Why being quirky may get you further in life
"The Geeks Shall Inherit the Earth" by Alexandra Robbins.
Steve Chiotakis: Today is International Geek Pride Day. Which of course, recognizes the inner-geekdom in everyone. Especially those who revel in introversion, knowledge of all things smarty-pants, and the fact that high school wasn't all about the parties.
Alexandra Robbins writes about how geeks may have been tormented as youngsters, but when they grow up, they tend to have the last laugh. Robbins wrote the book "The Geeks Shall Inherit the Earth" and she's with us now. Good morning.
Alexandra Robbins: Good morning to you.
Chiotakis: How does one's social skills as a student have anything to do with their abilities later on in life as an adult?
Robbins: My research shows that just because you're popular, it doesn't guarantee any sort of success or satisfaction in adulthood -- in fact, in means just the opposite. I call it the "quirk theory," and what it means is that many of the differences that cause students to be excluded in school are the same traits or skills that others will admire, value or respect about that person in adulthood and outside of the school setting.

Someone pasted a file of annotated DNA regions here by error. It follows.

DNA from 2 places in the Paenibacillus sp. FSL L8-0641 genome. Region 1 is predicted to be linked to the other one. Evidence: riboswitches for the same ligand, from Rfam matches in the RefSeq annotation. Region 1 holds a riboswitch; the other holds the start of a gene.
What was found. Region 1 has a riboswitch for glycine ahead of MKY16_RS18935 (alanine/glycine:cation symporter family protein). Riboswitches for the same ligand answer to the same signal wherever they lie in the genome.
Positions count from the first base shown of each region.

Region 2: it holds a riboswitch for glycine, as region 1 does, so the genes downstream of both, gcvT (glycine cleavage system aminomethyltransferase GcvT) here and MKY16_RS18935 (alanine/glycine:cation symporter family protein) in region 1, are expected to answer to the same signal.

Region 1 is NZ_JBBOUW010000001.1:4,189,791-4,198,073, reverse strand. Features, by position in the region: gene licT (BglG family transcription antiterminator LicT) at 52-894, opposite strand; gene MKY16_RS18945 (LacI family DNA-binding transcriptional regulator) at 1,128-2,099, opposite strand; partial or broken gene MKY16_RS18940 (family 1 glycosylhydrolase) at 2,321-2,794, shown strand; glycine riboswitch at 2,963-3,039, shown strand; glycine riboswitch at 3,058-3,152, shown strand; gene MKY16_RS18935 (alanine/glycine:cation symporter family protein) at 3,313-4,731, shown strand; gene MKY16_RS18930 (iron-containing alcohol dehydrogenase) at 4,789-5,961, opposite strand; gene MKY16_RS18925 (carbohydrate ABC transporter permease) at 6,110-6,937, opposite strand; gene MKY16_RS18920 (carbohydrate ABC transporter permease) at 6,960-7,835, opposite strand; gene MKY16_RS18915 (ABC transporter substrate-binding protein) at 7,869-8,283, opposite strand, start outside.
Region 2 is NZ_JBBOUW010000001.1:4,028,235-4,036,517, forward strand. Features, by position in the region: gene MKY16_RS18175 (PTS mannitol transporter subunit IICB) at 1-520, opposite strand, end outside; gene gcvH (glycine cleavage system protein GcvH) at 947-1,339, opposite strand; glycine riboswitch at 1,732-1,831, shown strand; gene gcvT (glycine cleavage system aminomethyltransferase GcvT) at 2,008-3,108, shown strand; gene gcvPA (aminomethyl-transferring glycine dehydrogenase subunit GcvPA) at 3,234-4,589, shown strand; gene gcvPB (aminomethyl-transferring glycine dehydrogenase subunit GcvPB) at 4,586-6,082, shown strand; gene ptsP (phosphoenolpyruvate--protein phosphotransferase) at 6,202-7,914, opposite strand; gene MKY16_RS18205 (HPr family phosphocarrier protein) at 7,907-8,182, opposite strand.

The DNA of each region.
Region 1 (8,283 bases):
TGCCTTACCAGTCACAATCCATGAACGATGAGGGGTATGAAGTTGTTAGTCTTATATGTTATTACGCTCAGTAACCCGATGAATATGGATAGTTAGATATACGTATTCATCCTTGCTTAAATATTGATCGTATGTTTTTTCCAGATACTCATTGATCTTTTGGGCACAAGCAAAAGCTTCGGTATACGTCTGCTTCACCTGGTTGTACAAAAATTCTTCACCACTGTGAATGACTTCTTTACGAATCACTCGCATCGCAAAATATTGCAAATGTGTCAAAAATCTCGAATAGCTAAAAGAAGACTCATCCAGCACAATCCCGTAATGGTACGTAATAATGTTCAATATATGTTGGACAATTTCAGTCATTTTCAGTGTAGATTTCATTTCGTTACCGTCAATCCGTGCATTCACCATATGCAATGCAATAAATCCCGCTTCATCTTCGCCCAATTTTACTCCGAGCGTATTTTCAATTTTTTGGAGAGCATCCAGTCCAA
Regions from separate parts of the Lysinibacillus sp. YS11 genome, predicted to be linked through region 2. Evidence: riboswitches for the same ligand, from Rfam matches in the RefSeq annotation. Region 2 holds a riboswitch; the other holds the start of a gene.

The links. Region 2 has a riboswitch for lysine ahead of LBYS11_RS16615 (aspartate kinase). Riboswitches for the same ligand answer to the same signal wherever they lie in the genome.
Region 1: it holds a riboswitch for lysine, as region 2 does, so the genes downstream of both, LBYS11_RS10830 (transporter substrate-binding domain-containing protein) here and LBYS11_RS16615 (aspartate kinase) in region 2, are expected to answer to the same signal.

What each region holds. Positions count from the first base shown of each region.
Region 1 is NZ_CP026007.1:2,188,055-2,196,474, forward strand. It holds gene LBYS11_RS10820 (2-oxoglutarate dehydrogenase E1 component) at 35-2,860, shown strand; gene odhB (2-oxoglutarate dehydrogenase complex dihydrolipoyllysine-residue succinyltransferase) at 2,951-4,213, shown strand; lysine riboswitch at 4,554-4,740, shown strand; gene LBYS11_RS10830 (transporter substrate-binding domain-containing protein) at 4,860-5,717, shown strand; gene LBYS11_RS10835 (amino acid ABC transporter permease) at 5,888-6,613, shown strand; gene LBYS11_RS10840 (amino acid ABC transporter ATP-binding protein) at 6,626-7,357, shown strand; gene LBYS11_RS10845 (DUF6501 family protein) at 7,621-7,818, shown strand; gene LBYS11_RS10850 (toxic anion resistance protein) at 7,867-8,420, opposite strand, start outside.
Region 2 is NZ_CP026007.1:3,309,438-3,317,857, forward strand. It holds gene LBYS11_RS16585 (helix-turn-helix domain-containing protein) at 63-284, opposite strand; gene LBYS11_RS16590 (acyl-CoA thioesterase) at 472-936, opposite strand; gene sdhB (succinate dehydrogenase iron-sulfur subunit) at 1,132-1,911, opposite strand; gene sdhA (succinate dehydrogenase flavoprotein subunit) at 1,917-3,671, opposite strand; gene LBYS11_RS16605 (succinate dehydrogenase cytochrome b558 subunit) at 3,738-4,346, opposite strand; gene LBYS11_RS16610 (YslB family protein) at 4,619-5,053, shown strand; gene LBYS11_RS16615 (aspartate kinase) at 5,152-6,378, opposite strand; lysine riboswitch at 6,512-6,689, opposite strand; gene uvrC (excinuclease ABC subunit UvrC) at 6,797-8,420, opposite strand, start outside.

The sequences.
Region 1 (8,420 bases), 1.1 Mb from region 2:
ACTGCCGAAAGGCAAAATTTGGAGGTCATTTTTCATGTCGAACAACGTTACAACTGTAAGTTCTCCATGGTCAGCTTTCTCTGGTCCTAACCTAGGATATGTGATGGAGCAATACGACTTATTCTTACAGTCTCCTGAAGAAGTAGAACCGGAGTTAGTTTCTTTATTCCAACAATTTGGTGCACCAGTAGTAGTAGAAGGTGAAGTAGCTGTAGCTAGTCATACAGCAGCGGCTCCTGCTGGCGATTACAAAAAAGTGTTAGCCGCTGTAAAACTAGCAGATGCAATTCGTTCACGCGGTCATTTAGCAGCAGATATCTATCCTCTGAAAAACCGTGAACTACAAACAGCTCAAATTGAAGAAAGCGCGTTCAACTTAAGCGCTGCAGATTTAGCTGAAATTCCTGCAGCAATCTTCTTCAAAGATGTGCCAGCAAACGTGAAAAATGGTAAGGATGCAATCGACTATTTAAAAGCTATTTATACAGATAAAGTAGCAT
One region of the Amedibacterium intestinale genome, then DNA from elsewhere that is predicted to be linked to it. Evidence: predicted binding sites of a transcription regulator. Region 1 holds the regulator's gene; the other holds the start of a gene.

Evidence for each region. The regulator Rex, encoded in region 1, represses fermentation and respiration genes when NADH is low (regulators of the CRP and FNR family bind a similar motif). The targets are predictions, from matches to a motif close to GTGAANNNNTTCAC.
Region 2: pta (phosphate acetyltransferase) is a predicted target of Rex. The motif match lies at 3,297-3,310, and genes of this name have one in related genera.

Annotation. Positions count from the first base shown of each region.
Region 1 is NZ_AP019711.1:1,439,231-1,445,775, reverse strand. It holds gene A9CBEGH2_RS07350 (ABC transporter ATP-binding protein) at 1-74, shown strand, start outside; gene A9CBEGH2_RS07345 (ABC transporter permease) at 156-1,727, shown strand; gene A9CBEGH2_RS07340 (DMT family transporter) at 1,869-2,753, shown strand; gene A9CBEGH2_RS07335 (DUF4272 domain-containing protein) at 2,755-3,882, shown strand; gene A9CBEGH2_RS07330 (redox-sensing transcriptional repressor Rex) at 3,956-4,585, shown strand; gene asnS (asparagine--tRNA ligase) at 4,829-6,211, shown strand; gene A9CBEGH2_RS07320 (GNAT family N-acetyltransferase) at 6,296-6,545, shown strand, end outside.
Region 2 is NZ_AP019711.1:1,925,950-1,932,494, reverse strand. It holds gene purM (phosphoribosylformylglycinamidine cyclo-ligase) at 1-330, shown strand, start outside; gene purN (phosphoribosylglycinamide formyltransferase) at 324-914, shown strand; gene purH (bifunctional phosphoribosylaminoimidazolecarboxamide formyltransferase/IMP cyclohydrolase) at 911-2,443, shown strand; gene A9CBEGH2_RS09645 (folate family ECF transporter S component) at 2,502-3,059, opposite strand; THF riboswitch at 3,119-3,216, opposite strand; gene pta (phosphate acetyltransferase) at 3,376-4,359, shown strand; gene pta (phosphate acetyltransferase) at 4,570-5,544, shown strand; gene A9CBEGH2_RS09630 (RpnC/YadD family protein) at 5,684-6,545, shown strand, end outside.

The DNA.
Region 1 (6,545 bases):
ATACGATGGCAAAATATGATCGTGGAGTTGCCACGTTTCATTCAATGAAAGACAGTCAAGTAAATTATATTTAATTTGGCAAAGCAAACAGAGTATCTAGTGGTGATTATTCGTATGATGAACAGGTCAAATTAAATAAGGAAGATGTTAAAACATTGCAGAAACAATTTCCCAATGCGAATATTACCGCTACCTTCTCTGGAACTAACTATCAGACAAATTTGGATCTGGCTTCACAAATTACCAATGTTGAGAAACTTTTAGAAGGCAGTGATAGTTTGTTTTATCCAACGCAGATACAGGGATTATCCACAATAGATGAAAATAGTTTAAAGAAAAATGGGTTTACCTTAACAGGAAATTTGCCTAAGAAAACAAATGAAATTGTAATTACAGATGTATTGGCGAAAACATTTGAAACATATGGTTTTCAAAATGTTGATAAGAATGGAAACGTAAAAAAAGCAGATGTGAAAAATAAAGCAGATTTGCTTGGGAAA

Chiotakis: Do we have any examples, Alexandra, of who embodies this quirk theory?
Robbins: One is J.K. Rowling, who has said that she was bullied in school because she was a daydreamer who had her nose in books. Well, she has gone on to create a world of outsiders.
Chiotakis: Harry Potter, of course.
Robbins: Yes. Another one is Lady Gaga. When she was in school, students called her a freak and made fun of her eccentricity. Well now she's one of the most powerful celebrities in the world for precisely that reason.
Chiotakis: Is the dynamic of popularity changing, do you think, in today's social medium mecca? We have Facebook and Twitter and all these different ways of kids getting in touch with one another, right?
Robbins: Yes, definitely. High school today is not the high school of a generation ago. Facebook basically means that students feel like their own publicist -- updating their statuses and changing their photos and monitoring everybody's public image. It's really exhausting; it's as if the cafeteria follows you around 24/7, which is why I called Facebook "the online cafeteria."
Chiotakis: Were you popular in high school? What was your social status?
Robbins: I was not in the popular crowd. I was a floater, I wasn't a member of any one group. And I was also a dork, and still am.
Chiotakis: You and I have a lot in common, Alexandra. Alexandra Robbins, the author of The Geeks Shall Inherit the Earth. Alexandra, thanks.